Medicaid is a government health insurance program that will pay for long-term care. Because it is a need-based program there are upper asset limits. You cannot qualify if your countable assets exceed $14,550.00 in value.
Medicaid may not seem relevant to you if you expect to qualify for Medicare coverage as a senior citizen. Medicaid and Medicare do pay for many of the same types of medical expenses, so this is not an unreasonable assumption.
However, Medicare won’t pay for long-term care. This is why Medicaid is relevant to senior citizens. Because of the fact that long-term care is so expensive, Medicaid actually pays for most of the long-term care that is received by seniors.
How can you qualify for Medicaid if you are not poor? The answer is that you could spend all of your money paying for long-term care. You would then have less than $2000 in countable assets. At that point you could qualify for Medicaid to pay for the remainder of your care.
This is one possible course of action. There is another that you may want to consider.
Medicaid Planning and the Five Year Look Back
Because of the circumstances that exist with regard to these government health insurance programs and long-term care, people often plan ahead in advance with Medicaid eligibility in mind.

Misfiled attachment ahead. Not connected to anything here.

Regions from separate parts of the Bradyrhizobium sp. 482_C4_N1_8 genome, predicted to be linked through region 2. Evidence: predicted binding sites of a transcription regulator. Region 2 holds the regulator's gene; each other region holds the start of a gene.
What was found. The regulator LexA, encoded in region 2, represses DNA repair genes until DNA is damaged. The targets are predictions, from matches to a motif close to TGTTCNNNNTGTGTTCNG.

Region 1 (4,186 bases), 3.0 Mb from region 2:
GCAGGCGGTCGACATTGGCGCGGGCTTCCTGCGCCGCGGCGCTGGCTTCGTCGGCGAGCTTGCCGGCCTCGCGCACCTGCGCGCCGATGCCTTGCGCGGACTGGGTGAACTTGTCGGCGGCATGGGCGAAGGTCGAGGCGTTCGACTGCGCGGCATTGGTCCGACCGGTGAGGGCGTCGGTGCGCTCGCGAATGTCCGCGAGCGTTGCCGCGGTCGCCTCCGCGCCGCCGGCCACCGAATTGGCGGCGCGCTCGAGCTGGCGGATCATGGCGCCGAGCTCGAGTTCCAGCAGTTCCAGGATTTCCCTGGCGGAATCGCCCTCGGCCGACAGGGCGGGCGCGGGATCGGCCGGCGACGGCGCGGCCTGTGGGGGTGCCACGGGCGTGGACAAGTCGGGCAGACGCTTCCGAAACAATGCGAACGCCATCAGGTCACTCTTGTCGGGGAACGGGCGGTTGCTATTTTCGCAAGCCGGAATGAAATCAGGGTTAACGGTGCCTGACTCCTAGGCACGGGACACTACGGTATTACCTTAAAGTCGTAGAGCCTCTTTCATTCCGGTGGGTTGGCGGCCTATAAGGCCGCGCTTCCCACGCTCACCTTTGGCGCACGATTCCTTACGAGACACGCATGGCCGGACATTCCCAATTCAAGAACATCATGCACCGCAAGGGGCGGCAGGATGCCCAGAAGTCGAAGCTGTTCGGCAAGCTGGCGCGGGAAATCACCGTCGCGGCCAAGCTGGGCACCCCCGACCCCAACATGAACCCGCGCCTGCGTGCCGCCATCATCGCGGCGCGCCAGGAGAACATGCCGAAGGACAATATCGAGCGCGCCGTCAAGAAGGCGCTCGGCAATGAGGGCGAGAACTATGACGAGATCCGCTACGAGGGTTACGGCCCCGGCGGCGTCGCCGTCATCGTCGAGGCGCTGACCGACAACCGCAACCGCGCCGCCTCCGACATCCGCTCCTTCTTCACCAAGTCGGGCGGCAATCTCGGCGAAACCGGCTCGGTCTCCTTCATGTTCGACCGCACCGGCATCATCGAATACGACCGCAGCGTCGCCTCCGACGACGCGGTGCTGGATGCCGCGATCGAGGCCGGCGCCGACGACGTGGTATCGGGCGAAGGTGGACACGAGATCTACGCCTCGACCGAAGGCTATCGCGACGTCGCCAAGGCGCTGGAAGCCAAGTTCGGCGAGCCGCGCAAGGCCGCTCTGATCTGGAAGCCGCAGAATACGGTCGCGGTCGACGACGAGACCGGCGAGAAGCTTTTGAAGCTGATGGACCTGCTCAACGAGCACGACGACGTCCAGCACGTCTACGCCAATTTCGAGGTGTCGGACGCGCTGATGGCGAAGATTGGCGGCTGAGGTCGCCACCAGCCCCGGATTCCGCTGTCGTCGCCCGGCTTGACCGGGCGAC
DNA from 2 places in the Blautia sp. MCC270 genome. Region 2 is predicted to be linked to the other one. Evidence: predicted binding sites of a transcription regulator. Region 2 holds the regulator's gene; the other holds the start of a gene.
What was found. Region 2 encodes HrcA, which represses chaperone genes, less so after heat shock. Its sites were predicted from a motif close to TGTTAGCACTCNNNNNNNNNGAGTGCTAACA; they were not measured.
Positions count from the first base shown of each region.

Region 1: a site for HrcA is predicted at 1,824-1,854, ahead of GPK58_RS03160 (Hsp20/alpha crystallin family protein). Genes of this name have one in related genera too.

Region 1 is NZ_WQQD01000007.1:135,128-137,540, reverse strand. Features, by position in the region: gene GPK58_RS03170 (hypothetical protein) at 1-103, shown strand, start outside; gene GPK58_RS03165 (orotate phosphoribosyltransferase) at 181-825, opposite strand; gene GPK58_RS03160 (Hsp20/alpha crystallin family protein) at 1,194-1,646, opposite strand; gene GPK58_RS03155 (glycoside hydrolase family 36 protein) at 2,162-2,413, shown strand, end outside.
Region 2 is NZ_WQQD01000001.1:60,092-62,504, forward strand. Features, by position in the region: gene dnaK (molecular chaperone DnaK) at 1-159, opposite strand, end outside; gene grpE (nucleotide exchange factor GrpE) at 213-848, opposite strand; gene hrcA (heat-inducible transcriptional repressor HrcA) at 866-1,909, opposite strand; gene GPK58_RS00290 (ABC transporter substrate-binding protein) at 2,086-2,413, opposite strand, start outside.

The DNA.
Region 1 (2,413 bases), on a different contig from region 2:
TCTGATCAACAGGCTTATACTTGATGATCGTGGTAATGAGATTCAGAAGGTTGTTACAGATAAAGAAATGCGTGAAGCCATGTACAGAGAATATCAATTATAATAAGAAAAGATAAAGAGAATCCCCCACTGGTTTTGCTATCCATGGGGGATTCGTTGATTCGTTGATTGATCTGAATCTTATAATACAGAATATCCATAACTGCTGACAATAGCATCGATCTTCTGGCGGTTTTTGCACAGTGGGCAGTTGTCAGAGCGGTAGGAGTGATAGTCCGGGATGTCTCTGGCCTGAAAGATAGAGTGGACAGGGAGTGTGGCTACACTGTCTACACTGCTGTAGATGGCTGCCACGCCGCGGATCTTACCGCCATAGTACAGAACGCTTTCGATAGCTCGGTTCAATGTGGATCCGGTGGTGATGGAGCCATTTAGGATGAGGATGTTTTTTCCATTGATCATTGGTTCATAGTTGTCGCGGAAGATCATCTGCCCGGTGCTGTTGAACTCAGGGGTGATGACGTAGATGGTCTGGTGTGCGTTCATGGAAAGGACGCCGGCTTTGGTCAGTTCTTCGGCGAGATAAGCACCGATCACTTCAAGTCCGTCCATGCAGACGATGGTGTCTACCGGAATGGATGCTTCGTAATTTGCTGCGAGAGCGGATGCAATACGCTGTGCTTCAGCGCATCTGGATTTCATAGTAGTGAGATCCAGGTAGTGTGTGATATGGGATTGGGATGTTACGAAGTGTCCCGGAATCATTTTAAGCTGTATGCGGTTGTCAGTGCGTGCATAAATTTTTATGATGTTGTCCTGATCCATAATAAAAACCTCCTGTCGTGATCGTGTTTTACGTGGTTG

You could use all of your savings paying for long-term care and then qualify for Medicaid after you are broke. On the other hand, you could give this money away to family members. You would then have less than $14,550.00 in assets if and when you apply for Medicaid.
The fly in the ointment as it were is the five year look back. If you give away assets within five years of applying for Medicaid you are penalized. You will not be eligible for Medicaid coverage for a particular period of time.
The length of this penalty is calculated by comparing the cost of long-term care in the state of New York to the amount of money that you have given away.
How Likely Is It?
Everyone should give this matter some thought. According to the United States Department of Health and Human Services, the majority of Americans will someday need long-term care.
People are living longer and longer lives. Once you reach the age of 65 it becomes statistically likely that you will live into your 80s.
The truth is that most people are going to need assistance with their day-to-day needs at some point in time. It is not a long shot; it is a probability.
Given the fact that the cost of a year in a nursing home in the state of New York averages over $140,000 this is a serious matter. Medicaid is the solution for many, but you must plan ahead effectively to preserve a maximum store of assets for the benefit of your family.